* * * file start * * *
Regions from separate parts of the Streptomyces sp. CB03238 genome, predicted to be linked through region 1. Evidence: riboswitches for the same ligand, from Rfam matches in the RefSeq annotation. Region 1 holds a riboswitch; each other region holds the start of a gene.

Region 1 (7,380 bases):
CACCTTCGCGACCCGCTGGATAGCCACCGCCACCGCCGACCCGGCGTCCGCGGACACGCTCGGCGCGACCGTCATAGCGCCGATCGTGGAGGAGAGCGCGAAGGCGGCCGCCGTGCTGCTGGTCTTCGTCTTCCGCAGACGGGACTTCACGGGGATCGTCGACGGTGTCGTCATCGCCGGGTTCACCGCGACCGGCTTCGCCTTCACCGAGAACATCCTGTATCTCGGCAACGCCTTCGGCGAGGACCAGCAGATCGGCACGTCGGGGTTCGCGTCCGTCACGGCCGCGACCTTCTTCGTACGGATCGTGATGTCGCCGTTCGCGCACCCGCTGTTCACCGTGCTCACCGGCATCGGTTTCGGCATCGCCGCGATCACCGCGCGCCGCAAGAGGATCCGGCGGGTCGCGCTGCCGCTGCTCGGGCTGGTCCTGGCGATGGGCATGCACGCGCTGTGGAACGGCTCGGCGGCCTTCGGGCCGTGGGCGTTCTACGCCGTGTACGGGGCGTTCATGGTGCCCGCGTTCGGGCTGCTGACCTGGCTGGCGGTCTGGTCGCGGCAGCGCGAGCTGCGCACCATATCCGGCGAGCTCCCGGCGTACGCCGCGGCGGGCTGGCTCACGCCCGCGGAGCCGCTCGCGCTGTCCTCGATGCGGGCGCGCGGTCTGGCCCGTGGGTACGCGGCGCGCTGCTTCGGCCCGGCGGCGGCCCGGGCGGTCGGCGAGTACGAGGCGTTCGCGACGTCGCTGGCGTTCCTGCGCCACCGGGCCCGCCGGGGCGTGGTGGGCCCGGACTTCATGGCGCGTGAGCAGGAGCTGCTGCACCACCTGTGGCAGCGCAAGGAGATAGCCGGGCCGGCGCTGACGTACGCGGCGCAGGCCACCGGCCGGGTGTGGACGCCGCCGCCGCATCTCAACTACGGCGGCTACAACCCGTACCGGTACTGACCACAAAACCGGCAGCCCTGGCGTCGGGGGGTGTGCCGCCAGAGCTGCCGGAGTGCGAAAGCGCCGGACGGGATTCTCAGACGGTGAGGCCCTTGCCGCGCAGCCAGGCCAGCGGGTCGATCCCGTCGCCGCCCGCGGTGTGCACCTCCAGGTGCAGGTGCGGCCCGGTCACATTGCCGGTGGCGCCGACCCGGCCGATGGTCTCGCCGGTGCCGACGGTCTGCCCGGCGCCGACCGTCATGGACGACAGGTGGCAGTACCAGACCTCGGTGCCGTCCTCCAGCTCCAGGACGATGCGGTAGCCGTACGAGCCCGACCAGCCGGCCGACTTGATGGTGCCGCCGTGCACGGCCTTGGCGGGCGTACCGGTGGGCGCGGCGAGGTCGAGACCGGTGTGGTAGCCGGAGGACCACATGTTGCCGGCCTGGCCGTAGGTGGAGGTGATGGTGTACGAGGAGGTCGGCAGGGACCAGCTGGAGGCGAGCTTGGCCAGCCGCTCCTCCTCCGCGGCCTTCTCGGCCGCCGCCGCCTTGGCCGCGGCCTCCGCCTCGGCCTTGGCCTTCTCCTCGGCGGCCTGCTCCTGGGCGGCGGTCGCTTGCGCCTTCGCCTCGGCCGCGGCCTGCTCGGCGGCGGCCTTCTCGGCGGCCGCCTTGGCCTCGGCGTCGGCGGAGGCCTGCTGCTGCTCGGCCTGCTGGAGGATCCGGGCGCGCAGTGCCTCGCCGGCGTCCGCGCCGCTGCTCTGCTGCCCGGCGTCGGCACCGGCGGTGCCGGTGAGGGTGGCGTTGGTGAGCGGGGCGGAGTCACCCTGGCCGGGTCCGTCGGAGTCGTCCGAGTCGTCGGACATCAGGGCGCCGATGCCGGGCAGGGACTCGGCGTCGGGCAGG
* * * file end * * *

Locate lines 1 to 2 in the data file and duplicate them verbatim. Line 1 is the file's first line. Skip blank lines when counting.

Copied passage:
Regions from separate parts of the Streptomyces sp. CB03238 genome, predicted to be linked through region 1. Evidence: riboswitches for the same ligand, from Rfam matches in the RefSeq annotation. Region 1 holds a riboswitch; each other region holds the start of a gene.

Region 1 (7,380 bases):